Dual-doppler lidar measurements of flow over a suburban area

Rob Newsom, Ronald Calhoun, David Ligon, Jerry Allwine

Research output: Chapter in Book/Report/Conference proceedingConference contribution


This study presents an analysis dual-Doppler lidar data acquired during the JU2003 field program. Dual-Doppler observations were processed to reveal the structure and evolution of the horizontal velocity field in the surface layer upstream of the Oklahoma City CBD. The retrieved velocity fields clearly show a tendency for turbulence structures to be elongated in the direction of the mean flow. This tendency for linear organization became more apparent as the stratification changed from unstable to weakly stable. The transverse separation between low speed regions was estimated to be 1.4 km in the shear driven convective boundary layer, and about 500 m in the weakly stable case. Future work will include estimation of the streamwise extent of these structures. This information can be used to determine the aspect ratio and how that ratio changes with stability. This study also investigated the response of the mean upstream flow to the CBD. In the unstable case the dual-Doppler retrievals show a decrease in wind speed from the southern most point in the dual-Doppler over lap area toward the CBD. The slowing is most abrupt within 1.0 km upstream of the CBD. Within this range the wind speed decreases by roughly 10%. In the weakly stable case the slowing is more intense and more concentrated immediately upstream of the CBD. Within 1 km immediately upstream of the CBD the wind speed decreased by approximately 25 %. The retrievals also indicate a channeling of the flow around the CBD in the weakly stable case. This effect is not observed in the unstable case. The wind retrievals indicate a significant counterclockwise rotation in the wind direction over a broad area extending upwind of the CBD. It is suggested that this rotation is caused by a reduction in the Coriolis acceleration over the CBD and surrounding suburban area as a result of increased drag. A preliminary analysis of independent measurements appears to confirm these observations. However, a more comprehensive investigation should be performed to determine if this effect is observed on other days. Future work will incorporate observations from a network of sodars deployed at varying distances from the CBD (Berg et al. 2004).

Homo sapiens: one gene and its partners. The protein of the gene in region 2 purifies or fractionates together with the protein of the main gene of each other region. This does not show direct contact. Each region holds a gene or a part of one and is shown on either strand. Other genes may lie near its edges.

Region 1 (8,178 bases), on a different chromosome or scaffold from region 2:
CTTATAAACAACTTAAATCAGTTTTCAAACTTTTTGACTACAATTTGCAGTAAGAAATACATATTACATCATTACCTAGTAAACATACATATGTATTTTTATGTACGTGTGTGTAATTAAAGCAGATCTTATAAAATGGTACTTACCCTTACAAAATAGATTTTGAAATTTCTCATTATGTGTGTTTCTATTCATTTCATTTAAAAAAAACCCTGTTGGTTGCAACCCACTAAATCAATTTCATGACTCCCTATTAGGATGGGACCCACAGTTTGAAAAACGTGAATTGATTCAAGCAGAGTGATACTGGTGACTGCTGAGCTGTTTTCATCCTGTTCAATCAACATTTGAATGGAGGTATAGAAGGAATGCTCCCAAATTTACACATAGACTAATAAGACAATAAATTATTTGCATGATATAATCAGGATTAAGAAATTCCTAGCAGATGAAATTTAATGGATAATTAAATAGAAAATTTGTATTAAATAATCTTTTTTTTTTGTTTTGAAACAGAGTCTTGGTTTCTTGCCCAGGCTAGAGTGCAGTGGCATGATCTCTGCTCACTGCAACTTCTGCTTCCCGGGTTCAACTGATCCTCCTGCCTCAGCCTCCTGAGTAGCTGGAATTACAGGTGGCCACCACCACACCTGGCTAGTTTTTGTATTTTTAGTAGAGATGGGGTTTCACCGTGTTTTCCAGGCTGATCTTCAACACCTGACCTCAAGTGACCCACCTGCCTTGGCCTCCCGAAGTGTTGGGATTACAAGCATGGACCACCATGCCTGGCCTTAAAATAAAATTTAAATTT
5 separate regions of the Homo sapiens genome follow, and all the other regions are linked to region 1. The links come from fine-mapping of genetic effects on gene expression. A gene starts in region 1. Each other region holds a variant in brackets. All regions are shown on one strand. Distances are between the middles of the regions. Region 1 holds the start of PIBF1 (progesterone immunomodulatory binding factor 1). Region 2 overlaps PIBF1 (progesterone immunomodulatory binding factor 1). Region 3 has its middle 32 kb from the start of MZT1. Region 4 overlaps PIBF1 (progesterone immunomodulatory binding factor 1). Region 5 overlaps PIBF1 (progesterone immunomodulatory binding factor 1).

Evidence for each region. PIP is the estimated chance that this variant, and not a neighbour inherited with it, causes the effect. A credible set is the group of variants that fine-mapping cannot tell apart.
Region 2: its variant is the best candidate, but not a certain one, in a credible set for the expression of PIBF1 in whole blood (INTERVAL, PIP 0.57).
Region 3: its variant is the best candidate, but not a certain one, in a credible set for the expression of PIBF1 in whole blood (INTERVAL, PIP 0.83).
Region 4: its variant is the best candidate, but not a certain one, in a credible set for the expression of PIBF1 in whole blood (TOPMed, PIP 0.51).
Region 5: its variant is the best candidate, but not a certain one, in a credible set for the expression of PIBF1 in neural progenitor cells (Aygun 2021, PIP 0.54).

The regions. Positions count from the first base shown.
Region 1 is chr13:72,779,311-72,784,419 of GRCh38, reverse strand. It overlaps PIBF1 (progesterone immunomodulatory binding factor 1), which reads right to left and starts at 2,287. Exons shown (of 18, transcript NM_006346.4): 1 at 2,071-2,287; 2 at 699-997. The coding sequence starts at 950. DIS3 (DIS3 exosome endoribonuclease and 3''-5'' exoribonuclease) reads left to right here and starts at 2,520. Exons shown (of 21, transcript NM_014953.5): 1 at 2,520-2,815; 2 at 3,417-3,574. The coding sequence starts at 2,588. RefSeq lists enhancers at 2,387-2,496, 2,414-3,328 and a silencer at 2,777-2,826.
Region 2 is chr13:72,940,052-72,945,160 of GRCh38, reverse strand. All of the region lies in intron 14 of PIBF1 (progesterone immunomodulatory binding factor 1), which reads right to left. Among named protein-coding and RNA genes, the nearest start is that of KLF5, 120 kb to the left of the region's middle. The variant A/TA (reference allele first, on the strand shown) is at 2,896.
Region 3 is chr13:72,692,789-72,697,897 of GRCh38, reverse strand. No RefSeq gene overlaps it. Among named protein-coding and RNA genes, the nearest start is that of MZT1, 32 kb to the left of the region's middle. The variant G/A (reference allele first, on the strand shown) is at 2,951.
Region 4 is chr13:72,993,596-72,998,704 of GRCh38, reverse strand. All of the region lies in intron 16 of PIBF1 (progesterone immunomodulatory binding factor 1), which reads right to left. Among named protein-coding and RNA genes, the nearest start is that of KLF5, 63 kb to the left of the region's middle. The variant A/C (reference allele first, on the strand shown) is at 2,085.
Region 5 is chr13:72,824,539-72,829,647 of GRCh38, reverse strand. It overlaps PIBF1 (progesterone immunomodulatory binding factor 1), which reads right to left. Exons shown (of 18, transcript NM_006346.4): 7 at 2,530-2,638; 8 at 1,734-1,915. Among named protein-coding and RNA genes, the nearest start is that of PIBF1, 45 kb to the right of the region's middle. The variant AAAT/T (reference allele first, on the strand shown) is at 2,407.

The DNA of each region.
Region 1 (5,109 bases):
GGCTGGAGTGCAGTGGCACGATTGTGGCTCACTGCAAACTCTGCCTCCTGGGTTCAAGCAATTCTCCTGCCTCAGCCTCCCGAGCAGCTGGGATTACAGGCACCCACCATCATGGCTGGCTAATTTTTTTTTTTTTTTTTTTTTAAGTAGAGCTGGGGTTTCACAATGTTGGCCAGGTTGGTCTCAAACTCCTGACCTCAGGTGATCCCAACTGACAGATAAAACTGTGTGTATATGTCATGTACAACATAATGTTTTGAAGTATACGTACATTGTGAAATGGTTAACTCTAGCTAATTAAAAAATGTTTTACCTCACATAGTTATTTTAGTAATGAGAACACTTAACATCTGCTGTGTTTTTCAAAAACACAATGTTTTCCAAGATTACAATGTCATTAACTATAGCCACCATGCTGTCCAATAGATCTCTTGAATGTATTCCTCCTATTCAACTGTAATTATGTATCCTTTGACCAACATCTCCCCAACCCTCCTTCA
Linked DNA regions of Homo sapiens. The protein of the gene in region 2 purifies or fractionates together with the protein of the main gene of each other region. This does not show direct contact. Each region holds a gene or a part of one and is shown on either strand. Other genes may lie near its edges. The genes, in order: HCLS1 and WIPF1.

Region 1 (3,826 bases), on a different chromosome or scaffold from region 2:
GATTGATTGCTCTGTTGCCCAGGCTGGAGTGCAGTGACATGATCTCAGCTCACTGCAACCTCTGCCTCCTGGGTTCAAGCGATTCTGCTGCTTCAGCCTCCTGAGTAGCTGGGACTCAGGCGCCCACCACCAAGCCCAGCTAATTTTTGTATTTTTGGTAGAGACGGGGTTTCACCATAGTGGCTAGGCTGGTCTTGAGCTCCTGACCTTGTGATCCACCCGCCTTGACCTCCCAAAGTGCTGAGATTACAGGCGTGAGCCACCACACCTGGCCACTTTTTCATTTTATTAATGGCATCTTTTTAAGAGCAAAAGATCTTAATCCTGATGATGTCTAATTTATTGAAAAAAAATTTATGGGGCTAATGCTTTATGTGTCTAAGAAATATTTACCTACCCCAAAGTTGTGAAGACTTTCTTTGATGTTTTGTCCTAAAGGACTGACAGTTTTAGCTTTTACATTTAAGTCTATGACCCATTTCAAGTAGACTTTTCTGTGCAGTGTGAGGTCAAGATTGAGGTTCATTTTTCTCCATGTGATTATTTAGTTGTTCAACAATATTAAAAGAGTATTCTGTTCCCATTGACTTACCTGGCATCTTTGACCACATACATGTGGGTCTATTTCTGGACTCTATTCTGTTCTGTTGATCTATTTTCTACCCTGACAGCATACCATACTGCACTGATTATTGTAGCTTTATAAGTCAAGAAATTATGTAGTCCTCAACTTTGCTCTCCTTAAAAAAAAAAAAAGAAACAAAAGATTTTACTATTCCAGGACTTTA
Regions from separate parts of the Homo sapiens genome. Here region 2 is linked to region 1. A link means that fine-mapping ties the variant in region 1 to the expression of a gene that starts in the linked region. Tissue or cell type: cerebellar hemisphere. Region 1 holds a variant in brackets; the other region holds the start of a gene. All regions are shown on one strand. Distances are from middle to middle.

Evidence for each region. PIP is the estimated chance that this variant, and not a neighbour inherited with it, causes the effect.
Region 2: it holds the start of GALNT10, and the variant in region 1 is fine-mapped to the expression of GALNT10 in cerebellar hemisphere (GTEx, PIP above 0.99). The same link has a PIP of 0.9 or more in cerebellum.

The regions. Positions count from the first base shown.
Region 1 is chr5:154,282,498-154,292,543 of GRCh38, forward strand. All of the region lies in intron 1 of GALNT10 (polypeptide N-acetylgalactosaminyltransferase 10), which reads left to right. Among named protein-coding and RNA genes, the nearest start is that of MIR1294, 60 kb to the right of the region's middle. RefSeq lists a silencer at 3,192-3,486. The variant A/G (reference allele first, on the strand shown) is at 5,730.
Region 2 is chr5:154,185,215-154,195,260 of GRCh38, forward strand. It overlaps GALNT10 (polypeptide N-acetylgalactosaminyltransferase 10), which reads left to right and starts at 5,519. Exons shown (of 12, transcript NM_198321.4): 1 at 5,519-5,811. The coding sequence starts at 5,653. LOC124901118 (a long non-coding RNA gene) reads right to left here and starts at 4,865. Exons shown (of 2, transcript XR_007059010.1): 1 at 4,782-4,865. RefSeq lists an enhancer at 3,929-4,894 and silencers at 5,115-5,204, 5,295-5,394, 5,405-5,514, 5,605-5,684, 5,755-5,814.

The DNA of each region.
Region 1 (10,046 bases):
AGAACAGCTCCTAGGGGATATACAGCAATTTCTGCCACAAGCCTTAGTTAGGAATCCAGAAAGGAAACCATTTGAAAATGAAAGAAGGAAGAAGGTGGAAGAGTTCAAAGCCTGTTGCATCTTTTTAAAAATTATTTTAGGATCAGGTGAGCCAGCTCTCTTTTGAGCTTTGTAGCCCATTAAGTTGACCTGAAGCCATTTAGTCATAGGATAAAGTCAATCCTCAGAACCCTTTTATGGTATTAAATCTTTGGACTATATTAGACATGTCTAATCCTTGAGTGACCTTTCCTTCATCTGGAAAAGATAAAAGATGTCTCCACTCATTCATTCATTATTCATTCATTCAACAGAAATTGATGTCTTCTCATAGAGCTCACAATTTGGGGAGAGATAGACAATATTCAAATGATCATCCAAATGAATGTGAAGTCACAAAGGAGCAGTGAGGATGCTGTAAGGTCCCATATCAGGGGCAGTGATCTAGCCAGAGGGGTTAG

Original languageEnglish (US)
Title of host publication87th AMS Annual Meeting
StatePublished - 2007
Event87th AMS Annual Meeting - San Antonio, TX, United States
Duration: Jan 14 2007Jan 18 2007


Other87th AMS Annual Meeting
Country/TerritoryUnited States
CitySan Antonio, TX

ASJC Scopus subject areas

  • Environmental Engineering
  • Global and Planetary Change
  • Management, Monitoring, Policy and Law


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